Foundation Center Releases New Report on 2001 Giving Trends
FINDINGS INCLUDE LARGEST GRANT EVER RECORDED
New York, N.Y, February 26, 2003. The Foundation Center has just released the 2003 edition of Foundation Giving Trends: Update on Funding Priorities, the most comprehensive examination available of U.S. foundations' funding interests. The report findings, which document changes in giving priorities between 1980 and 2001, are based on grants awarded by a sample of 1,007 of the largest private and community foundations totaling $16.8 billion, or more than half of overall U.S. foundation giving.
Loren Renz, vice president for research at the Foundation Center, said of the new study, "Despite the onset of recession and the stock market decline, foundation giving continued to grow in 2001. This report provides an essential resource for understanding how foundations' giving priorities are evolving in this challenging environment."
Key Findings from the Foundation Giving Trends Report
Funding for education grew fastest among major program areas. Giving for education increased 18.9 percent to $4.5 billion in 2001, surpassing other major subject areas and the 11.6 percent overall increase in grant dollars in the sample. Education also continued to account for the largest share of overall foundation support (26.8 percent). Among grants benefiting education was the largest grant ever recorded: the William and Flora Hewlett Foundation's $400 million award to Stanford University for unrestricted endowment support, as well as to support professorships, graduate fellowships, and undergraduate scholarships and programs.
Support for student aid reached record share. Giving to organizations for student aid grew 77.5 percent in 2001 to $1.9 billion. This raised the share of funding for scholarships, fellowships, and other forms of student aid from 7.1 percent to 11.3 percent of grant dollars-the highest share on record. Close to half of the dollars awarded for student aid funds supported graduate and postdoctoral fellowships, including the Ford Foundation's $275.5 million award to the International Fellowships Fund, while two-fifths supported scholarships for undergraduates.
Children and youth benefited from a record share of grant dollars. Foundations in the sample directed fewer than two out of five of their grant dollars ($6.2 billion) to named population groups in the 2001 sample. Among these grants, children and youth continued to account for the largest share of support-a record 17.9 percent of overall grant dollars, up from 16.6 percent in 2000. The economically disadvantaged retained the second largest share of grant dollars-12.1 percent, down from 16.4 percent in the prior year.
International support lost share, although actual giving was stable. Support for international giving-which includes grants to overseas recipients and funding for international programs in the U.S.-remained almost unchanged at $2.46 billion in 2001. As a share of overall foundation funding in the sample, international giving declined from a record 16.3 percent to 14.7 percent. Yet this share remained well above the 10 percent to 11 percent of grant dollars that targeted international purposes in the 1990s. Giving to overseas recipients decreased from $901.3 million to $770.7 million, while support for U.S.-based international programs increased from $1.5 to $1.7 billion. Among international grants was one of the year's largest award: the Bill & Melinda Gates Foundation's $100 million grant to the Global Fund to Fight AIDS, Tuberculosis, and Malaria for its Global Fund for AIDS and Health.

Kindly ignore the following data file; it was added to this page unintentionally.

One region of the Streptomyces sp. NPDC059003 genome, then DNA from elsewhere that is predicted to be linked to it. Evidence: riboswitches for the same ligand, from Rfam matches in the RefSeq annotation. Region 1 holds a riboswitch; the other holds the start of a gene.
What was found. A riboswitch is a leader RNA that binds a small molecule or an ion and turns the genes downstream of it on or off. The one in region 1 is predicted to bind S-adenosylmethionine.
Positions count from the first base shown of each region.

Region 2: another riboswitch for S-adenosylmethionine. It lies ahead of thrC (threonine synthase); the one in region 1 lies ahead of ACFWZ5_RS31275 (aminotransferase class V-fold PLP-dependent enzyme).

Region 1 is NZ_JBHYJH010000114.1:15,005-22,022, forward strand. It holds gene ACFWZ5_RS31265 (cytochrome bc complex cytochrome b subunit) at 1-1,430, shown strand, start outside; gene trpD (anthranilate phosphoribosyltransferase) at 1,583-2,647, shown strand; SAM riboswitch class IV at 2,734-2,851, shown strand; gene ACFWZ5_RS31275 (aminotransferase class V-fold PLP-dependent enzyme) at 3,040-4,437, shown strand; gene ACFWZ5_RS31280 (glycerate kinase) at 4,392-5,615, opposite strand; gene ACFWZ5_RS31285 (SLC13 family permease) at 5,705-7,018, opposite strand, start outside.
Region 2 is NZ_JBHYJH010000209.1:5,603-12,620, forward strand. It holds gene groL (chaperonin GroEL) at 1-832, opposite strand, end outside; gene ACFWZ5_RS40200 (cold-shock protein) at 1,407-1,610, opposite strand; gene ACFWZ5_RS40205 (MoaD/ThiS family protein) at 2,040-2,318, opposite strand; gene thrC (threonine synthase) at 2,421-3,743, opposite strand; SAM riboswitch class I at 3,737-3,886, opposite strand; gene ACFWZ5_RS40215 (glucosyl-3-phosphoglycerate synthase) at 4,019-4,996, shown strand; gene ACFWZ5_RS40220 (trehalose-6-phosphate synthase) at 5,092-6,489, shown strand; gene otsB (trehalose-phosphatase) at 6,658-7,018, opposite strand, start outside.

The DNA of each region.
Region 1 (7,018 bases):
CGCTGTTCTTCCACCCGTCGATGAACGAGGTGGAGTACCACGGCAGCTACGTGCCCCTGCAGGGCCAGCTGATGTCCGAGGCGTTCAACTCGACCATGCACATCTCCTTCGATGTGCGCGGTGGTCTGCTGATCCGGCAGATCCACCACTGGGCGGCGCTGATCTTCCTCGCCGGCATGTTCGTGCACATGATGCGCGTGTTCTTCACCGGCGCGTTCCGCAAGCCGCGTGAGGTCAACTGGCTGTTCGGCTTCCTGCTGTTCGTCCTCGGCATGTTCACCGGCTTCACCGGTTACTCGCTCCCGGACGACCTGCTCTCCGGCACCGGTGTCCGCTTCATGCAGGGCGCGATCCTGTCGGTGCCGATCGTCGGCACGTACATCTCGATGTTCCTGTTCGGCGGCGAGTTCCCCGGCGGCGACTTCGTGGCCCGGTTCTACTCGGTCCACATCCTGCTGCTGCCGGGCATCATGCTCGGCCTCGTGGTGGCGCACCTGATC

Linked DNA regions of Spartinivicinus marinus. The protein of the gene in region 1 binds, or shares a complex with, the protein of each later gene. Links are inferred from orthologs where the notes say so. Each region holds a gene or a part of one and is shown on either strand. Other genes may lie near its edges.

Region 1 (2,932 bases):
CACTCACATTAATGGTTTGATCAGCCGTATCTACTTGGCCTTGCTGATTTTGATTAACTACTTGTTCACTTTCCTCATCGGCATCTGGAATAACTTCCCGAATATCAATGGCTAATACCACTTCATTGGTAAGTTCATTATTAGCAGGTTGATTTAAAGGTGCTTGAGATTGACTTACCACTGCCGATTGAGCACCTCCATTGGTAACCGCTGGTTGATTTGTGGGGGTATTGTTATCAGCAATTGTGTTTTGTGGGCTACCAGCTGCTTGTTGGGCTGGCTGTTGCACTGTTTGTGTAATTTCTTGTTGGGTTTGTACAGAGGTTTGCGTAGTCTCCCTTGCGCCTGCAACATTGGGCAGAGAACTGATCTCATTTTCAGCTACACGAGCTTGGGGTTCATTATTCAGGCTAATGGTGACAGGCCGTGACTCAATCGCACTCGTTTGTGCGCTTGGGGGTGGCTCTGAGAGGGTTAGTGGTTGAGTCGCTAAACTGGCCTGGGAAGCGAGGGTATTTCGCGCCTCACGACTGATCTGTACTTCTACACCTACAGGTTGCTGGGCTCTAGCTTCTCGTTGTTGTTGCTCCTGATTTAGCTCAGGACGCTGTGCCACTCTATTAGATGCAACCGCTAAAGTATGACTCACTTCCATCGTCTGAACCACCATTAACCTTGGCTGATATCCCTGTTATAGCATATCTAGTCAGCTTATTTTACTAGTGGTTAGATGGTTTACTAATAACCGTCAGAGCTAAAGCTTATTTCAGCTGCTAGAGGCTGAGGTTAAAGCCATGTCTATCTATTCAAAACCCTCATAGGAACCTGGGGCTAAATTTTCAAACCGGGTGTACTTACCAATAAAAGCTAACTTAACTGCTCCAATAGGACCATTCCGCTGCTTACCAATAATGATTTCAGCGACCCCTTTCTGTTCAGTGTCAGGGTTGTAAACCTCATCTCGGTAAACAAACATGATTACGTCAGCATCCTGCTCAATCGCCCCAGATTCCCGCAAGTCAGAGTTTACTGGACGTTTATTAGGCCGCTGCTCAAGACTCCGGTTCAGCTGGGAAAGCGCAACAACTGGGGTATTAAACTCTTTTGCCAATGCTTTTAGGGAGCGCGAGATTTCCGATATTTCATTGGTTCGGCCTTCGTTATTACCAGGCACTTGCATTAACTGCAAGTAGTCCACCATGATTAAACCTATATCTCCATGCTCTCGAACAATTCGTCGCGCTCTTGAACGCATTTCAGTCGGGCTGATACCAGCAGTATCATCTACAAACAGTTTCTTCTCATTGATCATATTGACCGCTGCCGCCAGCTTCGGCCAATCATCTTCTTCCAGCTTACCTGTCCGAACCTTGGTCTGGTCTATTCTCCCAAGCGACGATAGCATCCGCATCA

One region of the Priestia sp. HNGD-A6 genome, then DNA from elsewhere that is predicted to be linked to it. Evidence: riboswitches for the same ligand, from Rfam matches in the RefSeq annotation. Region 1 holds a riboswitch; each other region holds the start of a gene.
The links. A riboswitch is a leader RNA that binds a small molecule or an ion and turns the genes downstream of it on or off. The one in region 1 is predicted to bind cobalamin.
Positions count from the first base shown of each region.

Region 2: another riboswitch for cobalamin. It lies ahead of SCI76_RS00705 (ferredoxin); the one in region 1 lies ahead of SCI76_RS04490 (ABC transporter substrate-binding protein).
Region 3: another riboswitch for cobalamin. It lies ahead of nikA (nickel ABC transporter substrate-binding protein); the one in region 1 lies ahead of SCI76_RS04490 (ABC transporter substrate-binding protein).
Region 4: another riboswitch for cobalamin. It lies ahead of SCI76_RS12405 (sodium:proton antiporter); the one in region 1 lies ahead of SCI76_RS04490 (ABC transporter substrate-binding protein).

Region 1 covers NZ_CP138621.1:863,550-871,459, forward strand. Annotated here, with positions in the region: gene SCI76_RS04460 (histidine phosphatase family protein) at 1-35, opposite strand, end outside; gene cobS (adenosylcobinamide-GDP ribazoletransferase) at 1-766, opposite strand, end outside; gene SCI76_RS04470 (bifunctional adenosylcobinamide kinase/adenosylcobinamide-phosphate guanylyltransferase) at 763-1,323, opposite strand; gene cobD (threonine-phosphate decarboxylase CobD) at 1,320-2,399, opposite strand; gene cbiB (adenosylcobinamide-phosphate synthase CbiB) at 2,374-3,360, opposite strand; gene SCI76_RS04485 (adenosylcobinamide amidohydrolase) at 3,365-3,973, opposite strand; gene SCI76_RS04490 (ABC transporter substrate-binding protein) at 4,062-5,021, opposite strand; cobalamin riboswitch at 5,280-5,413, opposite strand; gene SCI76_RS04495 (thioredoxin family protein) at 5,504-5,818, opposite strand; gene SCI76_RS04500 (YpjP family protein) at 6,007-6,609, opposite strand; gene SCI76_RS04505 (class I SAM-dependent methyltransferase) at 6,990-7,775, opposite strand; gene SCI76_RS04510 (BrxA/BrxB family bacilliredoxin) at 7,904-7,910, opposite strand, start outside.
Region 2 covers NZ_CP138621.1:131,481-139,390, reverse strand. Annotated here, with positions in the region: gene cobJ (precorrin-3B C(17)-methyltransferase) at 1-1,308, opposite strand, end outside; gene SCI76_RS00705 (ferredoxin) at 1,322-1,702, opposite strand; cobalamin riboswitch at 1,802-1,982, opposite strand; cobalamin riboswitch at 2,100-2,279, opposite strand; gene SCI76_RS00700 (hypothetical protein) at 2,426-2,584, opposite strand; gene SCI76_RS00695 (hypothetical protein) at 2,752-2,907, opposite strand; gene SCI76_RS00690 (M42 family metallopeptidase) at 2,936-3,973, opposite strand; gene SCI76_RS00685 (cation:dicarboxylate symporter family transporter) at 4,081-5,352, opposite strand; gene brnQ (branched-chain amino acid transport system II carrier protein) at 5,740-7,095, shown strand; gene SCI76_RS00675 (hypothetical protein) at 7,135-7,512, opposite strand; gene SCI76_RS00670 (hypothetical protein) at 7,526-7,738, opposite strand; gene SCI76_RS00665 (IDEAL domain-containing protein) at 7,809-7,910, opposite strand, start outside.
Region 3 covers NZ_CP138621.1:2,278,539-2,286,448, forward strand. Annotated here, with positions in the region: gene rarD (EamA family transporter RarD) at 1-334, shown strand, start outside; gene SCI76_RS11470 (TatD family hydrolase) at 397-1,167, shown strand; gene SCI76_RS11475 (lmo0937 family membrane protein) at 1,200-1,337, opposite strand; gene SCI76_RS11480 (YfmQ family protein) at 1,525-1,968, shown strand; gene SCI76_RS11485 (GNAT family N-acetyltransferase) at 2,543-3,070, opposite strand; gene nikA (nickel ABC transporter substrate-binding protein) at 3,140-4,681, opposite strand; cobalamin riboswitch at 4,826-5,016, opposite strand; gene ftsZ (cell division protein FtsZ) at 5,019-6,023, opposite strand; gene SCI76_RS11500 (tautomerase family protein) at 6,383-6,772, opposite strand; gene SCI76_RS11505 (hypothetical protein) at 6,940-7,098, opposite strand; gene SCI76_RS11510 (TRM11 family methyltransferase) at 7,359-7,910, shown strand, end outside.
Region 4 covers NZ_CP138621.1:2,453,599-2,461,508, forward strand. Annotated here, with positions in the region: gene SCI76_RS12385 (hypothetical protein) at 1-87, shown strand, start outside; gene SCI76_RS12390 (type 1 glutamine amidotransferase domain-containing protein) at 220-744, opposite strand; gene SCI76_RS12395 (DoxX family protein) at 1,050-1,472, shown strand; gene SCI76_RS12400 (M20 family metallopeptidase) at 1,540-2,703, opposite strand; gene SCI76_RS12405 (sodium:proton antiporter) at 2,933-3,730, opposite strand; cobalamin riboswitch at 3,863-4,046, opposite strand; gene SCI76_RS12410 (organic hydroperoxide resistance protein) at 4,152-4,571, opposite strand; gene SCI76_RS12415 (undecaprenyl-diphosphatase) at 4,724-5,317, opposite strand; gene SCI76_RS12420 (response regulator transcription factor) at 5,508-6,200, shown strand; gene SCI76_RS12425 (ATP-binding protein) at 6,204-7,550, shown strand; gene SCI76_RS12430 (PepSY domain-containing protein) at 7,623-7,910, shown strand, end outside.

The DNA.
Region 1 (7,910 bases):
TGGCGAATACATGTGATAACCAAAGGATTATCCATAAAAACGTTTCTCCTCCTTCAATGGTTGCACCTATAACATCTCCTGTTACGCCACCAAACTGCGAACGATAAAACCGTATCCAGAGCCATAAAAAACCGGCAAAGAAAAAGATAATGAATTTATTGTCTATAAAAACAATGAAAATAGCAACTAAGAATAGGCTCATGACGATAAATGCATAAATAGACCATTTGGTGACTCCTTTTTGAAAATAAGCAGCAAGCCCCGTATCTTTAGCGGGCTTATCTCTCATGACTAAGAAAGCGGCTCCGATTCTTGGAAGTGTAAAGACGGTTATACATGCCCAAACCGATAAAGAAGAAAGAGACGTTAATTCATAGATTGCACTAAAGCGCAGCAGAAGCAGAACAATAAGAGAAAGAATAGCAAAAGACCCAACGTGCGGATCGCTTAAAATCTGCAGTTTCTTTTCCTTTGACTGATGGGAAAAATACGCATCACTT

"Highlights" of Foundation Giving Trends and other Foundation Center research publications can be accessed at no charge from the "Researching Philanthropy" area of the Foundation Center's Web site (www.foundationcenter.org/research/).
Foundation Giving Trends is part of the annual Foundations Today Series of reports on foundation growth and trends in foundation giving. Other reports in the series include Foundation Growth and Giving Estimates, Foundation Yearbook, Foundation Staffing, and Foundation Reporting. The complete series may be purchased at the Foundation Center's online Marketplace (www.foundationcenter.org/marketplace/).
ABOUT THE FOUNDATION CENTER
The Foundation Center's mission is to support and improve philanthropy by promoting public understanding of the field and helping grantseekers succeed. To achieve its mission, it collects, organizes, and communicates information on U.S. philanthropy; conducts and facilitates research on trends in the field; provides education and training on the grantseeking process; and ensures public access to information and services through its World Wide Web site, print and electronic publications, five library/learning centers, and a national network of Cooperating Collections. Founded in 1956, the Center is the nation's leading authority on philanthropy and is dedicated to serving grantseekers, grantmakers, researchers, policymakers, the media, and the general public.
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